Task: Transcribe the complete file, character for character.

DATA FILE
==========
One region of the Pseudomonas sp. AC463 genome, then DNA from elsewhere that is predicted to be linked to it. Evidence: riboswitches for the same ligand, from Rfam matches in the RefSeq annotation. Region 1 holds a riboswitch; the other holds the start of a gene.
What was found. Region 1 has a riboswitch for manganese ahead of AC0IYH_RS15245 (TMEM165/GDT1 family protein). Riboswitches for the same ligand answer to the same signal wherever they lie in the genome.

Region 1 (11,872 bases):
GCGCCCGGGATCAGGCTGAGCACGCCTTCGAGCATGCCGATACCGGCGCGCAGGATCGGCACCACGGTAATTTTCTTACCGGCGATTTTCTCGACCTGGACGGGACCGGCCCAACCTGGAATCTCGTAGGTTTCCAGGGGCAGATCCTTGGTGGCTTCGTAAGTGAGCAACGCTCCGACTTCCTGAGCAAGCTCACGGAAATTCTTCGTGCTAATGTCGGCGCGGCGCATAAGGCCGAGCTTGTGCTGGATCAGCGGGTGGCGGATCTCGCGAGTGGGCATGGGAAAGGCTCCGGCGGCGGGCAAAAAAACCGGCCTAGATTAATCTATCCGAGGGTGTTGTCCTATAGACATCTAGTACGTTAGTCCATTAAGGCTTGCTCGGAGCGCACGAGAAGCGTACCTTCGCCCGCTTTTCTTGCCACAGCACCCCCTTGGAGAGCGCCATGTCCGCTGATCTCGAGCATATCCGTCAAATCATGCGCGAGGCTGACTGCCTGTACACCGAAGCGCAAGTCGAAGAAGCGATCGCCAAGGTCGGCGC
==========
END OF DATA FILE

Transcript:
One region of the Pseudomonas sp. AC463 genome, then DNA from elsewhere that is predicted to be linked to it. Evidence: riboswitches for the same ligand, from Rfam matches in the RefSeq annotation. Region 1 holds a riboswitch; the other holds the start of a gene.
What was found. Region 1 has a riboswitch for manganese ahead of AC0IYH_RS15245 (TMEM165/GDT1 family protein). Riboswitches for the same ligand answer to the same signal wherever they lie in the genome.

Region 1 (11,872 bases):
GCGCCCGGGATCAGGCTGAGCACGCCTTCGAGCATGCCGATACCGGCGCGCAGGATCGGCACCACGGTAATTTTCTTACCGGCGATTTTCTCGACCTGGACGGGACCGGCCCAACCTGGAATCTCGTAGGTTTCCAGGGGCAGATCCTTGGTGGCTTCGTAAGTGAGCAACGCTCCGACTTCCTGAGCAAGCTCACGGAAATTCTTCGTGCTAATGTCGGCGCGGCGCATAAGGCCGAGCTTGTGCTGGATCAGCGGGTGGCGGATCTCGCGAGTGGGCATGGGAAAGGCTCCGGCGGCGGGCAAAAAAACCGGCCTAGATTAATCTATCCGAGGGTGTTGTCCTATAGACATCTAGTACGTTAGTCCATTAAGGCTTGCTCGGAGCGCACGAGAAGCGTACCTTCGCCCGCTTTTCTTGCCACAGCACCCCCTTGGAGAGCGCCATGTCCGCTGATCTCGAGCATATCCGTCAAATCATGCGCGAGGCTGACTGCCTGTACACCGAAGCGCAAGTCGAAGAAGCGATCGCCAAGGTCGGCGC